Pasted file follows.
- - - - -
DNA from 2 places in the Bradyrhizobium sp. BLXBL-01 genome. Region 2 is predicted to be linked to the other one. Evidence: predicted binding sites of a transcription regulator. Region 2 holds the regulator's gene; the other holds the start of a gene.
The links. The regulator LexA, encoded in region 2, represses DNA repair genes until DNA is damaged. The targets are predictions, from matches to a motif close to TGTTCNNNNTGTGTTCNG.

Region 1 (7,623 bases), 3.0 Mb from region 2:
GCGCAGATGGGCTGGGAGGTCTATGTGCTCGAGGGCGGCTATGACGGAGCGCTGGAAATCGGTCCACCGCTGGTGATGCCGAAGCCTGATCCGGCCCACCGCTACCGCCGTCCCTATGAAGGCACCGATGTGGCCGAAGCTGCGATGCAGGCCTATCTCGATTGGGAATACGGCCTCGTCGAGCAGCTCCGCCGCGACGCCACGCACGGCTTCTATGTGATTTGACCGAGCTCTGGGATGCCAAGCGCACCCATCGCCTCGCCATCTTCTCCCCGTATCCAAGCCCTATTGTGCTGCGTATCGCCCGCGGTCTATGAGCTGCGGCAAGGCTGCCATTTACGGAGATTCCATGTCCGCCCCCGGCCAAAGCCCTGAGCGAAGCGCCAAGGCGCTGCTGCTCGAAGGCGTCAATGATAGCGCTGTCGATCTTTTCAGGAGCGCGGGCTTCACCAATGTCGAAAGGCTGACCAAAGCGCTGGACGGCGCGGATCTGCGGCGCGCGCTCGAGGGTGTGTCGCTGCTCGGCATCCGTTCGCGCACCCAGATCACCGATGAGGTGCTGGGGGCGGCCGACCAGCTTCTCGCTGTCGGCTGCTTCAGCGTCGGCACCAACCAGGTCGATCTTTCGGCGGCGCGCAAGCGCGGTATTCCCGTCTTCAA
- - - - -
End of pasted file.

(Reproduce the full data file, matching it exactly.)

DNA from 2 places in the Bradyrhizobium sp. BLXBL-01 genome. Region 2 is predicted to be linked to the other one. Evidence: predicted binding sites of a transcription regulator. Region 2 holds the regulator's gene; the other holds the start of a gene.
The links. The regulator LexA, encoded in region 2, represses DNA repair genes until DNA is damaged. The targets are predictions, from matches to a motif close to TGTTCNNNNTGTGTTCNG.

Region 1 (7,623 bases), 3.0 Mb from region 2:
GCGCAGATGGGCTGGGAGGTCTATGTGCTCGAGGGCGGCTATGACGGAGCGCTGGAAATCGGTCCACCGCTGGTGATGCCGAAGCCTGATCCGGCCCACCGCTACCGCCGTCCCTATGAAGGCACCGATGTGGCCGAAGCTGCGATGCAGGCCTATCTCGATTGGGAATACGGCCTCGTCGAGCAGCTCCGCCGCGACGCCACGCACGGCTTCTATGTGATTTGACCGAGCTCTGGGATGCCAAGCGCACCCATCGCCTCGCCATCTTCTCCCCGTATCCAAGCCCTATTGTGCTGCGTATCGCCCGCGGTCTATGAGCTGCGGCAAGGCTGCCATTTACGGAGATTCCATGTCCGCCCCCGGCCAAAGCCCTGAGCGAAGCGCCAAGGCGCTGCTGCTCGAAGGCGTCAATGATAGCGCTGTCGATCTTTTCAGGAGCGCGGGCTTCACCAATGTCGAAAGGCTGACCAAAGCGCTGGACGGCGCGGATCTGCGGCGCGCGCTCGAGGGTGTGTCGCTGCTCGGCATCCGTTCGCGCACCCAGATCACCGATGAGGTGCTGGGGGCGGCCGACCAGCTTCTCGCTGTCGGCTGCTTCAGCGTCGGCACCAACCAGGTCGATCTTTCGGCGGCGCGCAAGCGCGGTATTCCCGTCTTCAA